Employment and housing discrimination are also common. Individuals perceived as gay or transgender are often fired, denied work opportunities, evicted, or arbitrarily arrested. Such individuals likewise face blackmail and harassment by vigilante groups. The cumulative result of these challenges, among others, is elevated poverty rates among LGBTQ Ghanaians, as Human Rights Watch documented in a 2018 report.
The media enables–even encourages–negative perceptions of the LGBTQ community. The homophobia we see in the media mirrors that of Ghanaian society. Homophobic media coverage, in turn, pours this negativity back into society, compounding it. Social media in particular often justifies or even glorifies anti-LGBTQ violence – even in life-threatening cases. When an attack happens, the media often shows the victim’s face, subjecting that individual to persecution and harm down the road. Meanwhile, religious leaders feign ignorance and refrain from condemning violence against our community.
An anti-LGBTQ bill is currently under debate in parliament – The Promotion of Proper Human Sexual Rights and Ghanaian Family Values Bill 2021. Can you comment on that?
This draconian bill is a significant focus of Rightify Ghana’s advocacy efforts at the moment. We’ve sought to raise awareness on some of the more alarming aspects of the bill, which have already garnered attention in the international press. Not only does the bill punish being LGBTQ with up to five years in prison. It also mandates criminalization of LGBT advocacy, requirements for citizens to denounce those suspected of being LGBTQ, formalized conversion therapy, and longer jail sentences. The bill would not only make life more difficult for the LGBTQ community – it essentially criminalizes sympathy for the community. The bill is a homophobe’s dream law.
Rightify Ghana’s media monitoring efforts ensured that we knew a lot about the bill before it was released, allowing us to coordinate a strategy. In addition to utilizing social media and media appearances to raise awareness of the discriminatory nature of the bill, our organization submitted a parliamentary memorandum. However, we have yet to receive a formal invitation to parliamentary hearings or legal proceedings.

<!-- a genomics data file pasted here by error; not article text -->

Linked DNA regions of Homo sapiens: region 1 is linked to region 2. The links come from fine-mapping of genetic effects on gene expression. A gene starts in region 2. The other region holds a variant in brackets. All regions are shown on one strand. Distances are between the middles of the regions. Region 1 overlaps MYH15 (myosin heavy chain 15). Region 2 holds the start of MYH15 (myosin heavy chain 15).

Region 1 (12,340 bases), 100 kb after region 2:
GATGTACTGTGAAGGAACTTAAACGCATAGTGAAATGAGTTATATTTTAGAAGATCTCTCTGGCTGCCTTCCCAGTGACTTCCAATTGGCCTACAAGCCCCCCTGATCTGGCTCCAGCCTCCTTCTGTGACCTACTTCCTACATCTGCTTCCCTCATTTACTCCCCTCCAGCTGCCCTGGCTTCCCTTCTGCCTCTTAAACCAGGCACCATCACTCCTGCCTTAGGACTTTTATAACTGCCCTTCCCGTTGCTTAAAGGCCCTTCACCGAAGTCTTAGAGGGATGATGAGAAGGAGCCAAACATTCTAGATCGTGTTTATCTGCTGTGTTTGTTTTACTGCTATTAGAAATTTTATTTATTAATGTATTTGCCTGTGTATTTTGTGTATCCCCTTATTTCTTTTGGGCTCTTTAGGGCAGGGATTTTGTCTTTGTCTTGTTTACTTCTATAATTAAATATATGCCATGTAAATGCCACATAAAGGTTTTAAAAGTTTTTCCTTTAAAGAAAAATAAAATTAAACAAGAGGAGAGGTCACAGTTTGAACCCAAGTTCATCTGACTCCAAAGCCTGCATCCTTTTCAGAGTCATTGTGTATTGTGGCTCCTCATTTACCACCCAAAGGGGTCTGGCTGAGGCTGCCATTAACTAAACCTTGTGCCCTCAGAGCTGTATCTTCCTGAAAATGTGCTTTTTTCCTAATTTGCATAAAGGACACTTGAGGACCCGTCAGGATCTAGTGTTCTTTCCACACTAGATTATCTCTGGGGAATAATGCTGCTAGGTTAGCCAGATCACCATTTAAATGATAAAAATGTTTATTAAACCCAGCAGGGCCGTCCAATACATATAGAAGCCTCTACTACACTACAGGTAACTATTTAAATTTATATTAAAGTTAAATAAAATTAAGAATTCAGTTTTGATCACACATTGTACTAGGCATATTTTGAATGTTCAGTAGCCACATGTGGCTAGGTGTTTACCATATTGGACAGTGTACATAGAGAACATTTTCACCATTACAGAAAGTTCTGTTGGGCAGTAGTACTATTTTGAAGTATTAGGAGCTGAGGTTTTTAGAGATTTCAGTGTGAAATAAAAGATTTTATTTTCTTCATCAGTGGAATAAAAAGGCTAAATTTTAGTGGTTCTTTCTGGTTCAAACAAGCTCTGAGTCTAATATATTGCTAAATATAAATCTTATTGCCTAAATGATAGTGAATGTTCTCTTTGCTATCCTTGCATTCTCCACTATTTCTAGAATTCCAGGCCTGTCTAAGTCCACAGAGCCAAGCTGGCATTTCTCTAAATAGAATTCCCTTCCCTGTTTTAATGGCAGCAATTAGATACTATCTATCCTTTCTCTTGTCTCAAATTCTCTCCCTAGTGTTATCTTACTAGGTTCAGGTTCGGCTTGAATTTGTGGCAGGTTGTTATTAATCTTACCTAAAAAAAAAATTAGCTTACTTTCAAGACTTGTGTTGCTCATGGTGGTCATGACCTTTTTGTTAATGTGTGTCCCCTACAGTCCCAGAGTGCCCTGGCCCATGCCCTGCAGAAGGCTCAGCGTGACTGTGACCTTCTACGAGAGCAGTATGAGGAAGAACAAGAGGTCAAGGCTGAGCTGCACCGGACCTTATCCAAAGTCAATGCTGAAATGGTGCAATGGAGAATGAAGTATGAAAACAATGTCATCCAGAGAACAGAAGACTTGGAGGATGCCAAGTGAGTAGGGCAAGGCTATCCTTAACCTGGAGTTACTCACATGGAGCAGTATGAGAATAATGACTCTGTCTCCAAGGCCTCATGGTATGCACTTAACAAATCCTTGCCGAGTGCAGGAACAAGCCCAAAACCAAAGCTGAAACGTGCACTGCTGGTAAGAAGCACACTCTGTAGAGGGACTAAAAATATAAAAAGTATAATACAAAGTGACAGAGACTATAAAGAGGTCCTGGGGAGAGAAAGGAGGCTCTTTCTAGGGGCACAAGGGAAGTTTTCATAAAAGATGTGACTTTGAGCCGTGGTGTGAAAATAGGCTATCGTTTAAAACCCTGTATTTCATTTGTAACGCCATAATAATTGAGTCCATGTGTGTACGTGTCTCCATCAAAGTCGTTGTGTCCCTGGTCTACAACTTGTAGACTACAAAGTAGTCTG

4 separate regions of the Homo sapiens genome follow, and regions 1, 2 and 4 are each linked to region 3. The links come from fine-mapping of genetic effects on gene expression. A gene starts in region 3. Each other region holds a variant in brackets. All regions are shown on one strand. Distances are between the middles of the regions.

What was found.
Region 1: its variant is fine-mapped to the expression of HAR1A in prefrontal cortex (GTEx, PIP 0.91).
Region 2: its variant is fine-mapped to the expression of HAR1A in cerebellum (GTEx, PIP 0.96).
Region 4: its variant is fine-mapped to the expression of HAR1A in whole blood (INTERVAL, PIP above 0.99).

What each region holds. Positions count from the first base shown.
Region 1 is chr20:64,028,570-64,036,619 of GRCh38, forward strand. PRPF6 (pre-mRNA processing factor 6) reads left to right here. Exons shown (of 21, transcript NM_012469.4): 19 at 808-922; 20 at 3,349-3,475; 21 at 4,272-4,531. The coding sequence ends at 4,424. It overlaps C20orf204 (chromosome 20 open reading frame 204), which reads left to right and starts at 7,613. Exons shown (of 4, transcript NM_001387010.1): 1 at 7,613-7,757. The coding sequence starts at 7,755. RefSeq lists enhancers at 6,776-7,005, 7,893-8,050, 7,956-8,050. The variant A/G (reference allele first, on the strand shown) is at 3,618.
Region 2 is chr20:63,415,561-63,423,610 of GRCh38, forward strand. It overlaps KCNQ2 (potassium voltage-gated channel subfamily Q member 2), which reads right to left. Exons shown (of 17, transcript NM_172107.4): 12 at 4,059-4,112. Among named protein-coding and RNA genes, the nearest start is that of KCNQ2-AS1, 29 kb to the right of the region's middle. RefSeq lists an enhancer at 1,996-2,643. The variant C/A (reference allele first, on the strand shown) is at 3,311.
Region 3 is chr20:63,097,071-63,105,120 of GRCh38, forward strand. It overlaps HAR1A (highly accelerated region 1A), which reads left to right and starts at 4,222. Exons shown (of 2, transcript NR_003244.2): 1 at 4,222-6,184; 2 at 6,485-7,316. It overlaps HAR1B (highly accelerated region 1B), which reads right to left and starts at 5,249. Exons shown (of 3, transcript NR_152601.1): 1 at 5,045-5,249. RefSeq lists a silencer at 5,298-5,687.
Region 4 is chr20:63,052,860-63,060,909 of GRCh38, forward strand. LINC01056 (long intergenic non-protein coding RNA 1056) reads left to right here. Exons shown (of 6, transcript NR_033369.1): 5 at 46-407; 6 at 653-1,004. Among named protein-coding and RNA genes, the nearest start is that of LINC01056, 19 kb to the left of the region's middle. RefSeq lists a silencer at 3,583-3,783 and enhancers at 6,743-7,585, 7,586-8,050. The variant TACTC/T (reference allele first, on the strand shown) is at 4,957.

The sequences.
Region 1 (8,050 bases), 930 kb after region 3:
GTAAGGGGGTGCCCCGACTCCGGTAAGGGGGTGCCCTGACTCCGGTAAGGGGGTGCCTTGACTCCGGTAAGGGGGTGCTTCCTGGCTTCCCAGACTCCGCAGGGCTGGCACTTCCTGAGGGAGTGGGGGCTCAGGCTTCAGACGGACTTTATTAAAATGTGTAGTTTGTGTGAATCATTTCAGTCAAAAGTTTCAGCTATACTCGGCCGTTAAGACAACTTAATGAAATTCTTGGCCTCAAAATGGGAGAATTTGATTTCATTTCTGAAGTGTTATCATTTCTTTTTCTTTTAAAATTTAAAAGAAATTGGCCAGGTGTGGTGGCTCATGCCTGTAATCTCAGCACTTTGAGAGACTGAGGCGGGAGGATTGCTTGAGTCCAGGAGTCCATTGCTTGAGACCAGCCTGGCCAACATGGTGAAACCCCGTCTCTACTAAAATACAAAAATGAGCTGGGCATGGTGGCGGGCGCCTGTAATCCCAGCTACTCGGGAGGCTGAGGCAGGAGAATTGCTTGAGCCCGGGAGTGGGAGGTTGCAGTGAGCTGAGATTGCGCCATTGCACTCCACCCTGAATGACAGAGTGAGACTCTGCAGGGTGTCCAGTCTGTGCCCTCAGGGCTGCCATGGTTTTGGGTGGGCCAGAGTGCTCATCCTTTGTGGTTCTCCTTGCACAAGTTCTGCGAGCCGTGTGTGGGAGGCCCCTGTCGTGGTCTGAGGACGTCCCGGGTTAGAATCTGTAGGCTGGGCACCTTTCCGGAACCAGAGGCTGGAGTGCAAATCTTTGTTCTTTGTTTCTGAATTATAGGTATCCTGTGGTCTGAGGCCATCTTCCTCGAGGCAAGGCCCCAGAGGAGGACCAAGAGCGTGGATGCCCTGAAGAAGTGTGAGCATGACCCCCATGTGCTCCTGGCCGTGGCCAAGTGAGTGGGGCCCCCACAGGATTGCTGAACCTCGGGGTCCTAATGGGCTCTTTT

Our message to the Parliament of Ghana is that they should acknowledge the violence experienced by LGBTQ persons and reject the bill. We likewise urge President Nana Addo Dankwah Akufo-Addo and his government to stand with Ghana’s constitution and protect human rights and freedoms, as well as Ghana’s democracy. Evidence suggests that conditions will get worse and more people may get killed if this bill is passed and signed into law.
How can the international community support equality in Ghana?
This is our fight, and we will fight our own fight. That said, we are not telling the international community not to act. There are many ways in which it can assist. Yet, international actors must strategize directly with local queer organizations about the best approaches. Local organizations know the conditions on the ground and know what narratives to use. Not doing so means international actors may create a backlash against the very people they seek to help.
Funding is an area where the international community can support the LGBTQ cause in Ghana. Financial support can help fund victims of human rights atrocities by providing money for bail, safe spaces, healthcare, rehabilitation, and more.
Awareness is also critical. Foreign governments and other international actors can hold Ghana’s government accountable by raising LGBTQ issues in high-level discussions. In addition, international aid donors should call upon our government to support LGBTQ Ghanaians and other vulnerable groups. After all, overall poverty in Ghana cannot be reduced while neglecting the LGBTQ community.
To support Rightify Ghana’s critical work, click here.
(*pseudonym used for security purposes)